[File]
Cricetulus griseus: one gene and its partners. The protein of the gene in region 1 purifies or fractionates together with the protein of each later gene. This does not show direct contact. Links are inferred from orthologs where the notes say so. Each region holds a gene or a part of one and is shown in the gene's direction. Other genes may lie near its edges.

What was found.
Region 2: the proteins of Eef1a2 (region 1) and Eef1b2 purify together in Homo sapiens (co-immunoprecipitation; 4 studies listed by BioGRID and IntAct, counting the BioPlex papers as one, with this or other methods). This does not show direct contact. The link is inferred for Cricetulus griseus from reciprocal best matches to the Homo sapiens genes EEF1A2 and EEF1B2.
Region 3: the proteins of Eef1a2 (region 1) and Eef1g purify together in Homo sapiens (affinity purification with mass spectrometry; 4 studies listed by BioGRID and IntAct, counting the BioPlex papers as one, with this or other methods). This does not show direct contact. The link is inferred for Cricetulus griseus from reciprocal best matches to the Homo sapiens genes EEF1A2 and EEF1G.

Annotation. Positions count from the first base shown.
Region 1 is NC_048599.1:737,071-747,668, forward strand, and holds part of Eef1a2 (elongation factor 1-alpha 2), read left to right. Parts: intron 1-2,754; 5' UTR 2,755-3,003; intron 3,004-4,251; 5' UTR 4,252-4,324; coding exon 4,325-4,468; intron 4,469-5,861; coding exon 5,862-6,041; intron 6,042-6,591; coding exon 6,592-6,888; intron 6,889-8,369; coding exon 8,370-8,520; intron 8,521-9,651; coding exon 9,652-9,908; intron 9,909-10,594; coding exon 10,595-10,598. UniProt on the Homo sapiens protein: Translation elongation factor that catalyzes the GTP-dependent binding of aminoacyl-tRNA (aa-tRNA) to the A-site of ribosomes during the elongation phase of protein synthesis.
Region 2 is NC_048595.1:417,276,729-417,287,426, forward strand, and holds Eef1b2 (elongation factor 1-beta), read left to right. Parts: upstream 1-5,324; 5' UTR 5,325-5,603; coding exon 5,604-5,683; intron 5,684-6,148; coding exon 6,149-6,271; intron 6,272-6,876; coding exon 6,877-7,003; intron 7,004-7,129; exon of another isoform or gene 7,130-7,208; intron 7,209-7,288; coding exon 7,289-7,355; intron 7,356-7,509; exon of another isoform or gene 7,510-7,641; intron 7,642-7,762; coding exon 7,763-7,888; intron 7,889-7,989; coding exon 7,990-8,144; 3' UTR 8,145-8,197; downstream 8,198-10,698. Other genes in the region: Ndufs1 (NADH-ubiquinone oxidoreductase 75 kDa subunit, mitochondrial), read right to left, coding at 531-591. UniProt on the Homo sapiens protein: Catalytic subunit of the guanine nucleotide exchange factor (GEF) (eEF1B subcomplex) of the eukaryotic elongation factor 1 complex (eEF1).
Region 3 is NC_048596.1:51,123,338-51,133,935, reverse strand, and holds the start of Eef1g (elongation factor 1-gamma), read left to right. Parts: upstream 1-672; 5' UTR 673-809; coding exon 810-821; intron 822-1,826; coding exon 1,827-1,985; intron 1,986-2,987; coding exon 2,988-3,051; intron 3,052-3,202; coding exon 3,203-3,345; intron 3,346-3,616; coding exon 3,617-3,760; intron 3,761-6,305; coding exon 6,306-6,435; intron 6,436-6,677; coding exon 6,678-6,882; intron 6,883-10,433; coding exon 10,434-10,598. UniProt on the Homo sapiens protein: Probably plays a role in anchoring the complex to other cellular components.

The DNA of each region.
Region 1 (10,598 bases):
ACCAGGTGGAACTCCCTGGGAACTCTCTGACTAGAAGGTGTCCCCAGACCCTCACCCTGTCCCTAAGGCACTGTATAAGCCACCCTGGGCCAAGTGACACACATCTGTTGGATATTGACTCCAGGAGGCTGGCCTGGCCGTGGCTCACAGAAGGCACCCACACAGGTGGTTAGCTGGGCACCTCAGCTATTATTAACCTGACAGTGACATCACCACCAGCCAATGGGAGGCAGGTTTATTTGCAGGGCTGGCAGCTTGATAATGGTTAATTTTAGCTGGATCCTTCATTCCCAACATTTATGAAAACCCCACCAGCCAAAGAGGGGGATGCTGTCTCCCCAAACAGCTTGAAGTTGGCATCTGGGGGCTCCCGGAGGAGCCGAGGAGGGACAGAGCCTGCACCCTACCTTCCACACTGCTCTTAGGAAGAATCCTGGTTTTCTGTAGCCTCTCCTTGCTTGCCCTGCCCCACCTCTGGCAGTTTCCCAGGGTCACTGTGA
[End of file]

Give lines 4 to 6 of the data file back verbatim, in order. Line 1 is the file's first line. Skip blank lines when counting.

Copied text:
Region 3: the proteins of Eef1a2 (region 1) and Eef1g purify together in Homo sapiens (affinity purification with mass spectrometry; 4 studies listed by BioGRID and IntAct, counting the BioPlex papers as one, with this or other methods). This does not show direct contact. The link is inferred for Cricetulus griseus from reciprocal best matches to the Homo sapiens genes EEF1A2 and EEF1G.

Annotation. Positions count from the first base shown.
Region 1 is NC_048599.1:737,071-747,668, forward strand, and holds part of Eef1a2 (elongation factor 1-alpha 2), read left to right. Parts: intron 1-2,754; 5' UTR 2,755-3,003; intron 3,004-4,251; 5' UTR 4,252-4,324; coding exon 4,325-4,468; intron 4,469-5,861; coding exon 5,862-6,041; intron 6,042-6,591; coding exon 6,592-6,888; intron 6,889-8,369; coding exon 8,370-8,520; intron 8,521-9,651; coding exon 9,652-9,908; intron 9,909-10,594; coding exon 10,595-10,598. UniProt on the Homo sapiens protein: Translation elongation factor that catalyzes the GTP-dependent binding of aminoacyl-tRNA (aa-tRNA) to the A-site of ribosomes during the elongation phase of protein synthesis.